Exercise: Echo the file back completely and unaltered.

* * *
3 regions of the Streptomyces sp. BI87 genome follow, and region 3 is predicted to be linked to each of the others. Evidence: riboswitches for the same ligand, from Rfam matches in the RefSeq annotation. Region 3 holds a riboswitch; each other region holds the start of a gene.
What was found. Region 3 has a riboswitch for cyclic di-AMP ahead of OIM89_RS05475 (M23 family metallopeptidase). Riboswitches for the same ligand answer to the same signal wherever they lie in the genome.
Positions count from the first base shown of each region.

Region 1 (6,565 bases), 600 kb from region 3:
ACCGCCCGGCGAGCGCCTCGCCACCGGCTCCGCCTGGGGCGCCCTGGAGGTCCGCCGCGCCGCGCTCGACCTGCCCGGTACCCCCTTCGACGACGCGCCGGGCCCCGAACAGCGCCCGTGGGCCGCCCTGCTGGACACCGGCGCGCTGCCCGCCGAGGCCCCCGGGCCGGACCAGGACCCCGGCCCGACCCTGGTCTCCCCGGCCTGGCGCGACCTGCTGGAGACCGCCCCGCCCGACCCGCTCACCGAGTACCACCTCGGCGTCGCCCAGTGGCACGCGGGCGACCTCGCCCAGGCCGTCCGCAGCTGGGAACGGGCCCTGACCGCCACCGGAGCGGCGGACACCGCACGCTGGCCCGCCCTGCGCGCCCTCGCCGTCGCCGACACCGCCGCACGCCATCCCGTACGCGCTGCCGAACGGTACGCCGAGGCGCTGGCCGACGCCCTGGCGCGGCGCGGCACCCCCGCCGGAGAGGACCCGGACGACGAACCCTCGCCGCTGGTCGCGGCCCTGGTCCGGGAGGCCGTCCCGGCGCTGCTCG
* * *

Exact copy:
3 regions of the Streptomyces sp. BI87 genome follow, and region 3 is predicted to be linked to each of the others. Evidence: riboswitches for the same ligand, from Rfam matches in the RefSeq annotation. Region 3 holds a riboswitch; each other region holds the start of a gene.
What was found. Region 3 has a riboswitch for cyclic di-AMP ahead of OIM89_RS05475 (M23 family metallopeptidase). Riboswitches for the same ligand answer to the same signal wherever they lie in the genome.
Positions count from the first base shown of each region.

Region 1 (6,565 bases), 600 kb from region 3:
ACCGCCCGGCGAGCGCCTCGCCACCGGCTCCGCCTGGGGCGCCCTGGAGGTCCGCCGCGCCGCGCTCGACCTGCCCGGTACCCCCTTCGACGACGCGCCGGGCCCCGAACAGCGCCCGTGGGCCGCCCTGCTGGACACCGGCGCGCTGCCCGCCGAGGCCCCCGGGCCGGACCAGGACCCCGGCCCGACCCTGGTCTCCCCGGCCTGGCGCGACCTGCTGGAGACCGCCCCGCCCGACCCGCTCACCGAGTACCACCTCGGCGTCGCCCAGTGGCACGCGGGCGACCTCGCCCAGGCCGTCCGCAGCTGGGAACGGGCCCTGACCGCCACCGGAGCGGCGGACACCGCACGCTGGCCCGCCCTGCGCGCCCTCGCCGTCGCCGACACCGCCGCACGCCATCCCGTACGCGCTGCCGAACGGTACGCCGAGGCGCTGGCCGACGCCCTGGCGCGGCGCGGCACCCCCGCCGGAGAGGACCCGGACGACGAACCCTCGCCGCTGGTCGCGGCCCTGGTCCGGGAGGCCGTCCCGGCGCTGCTCG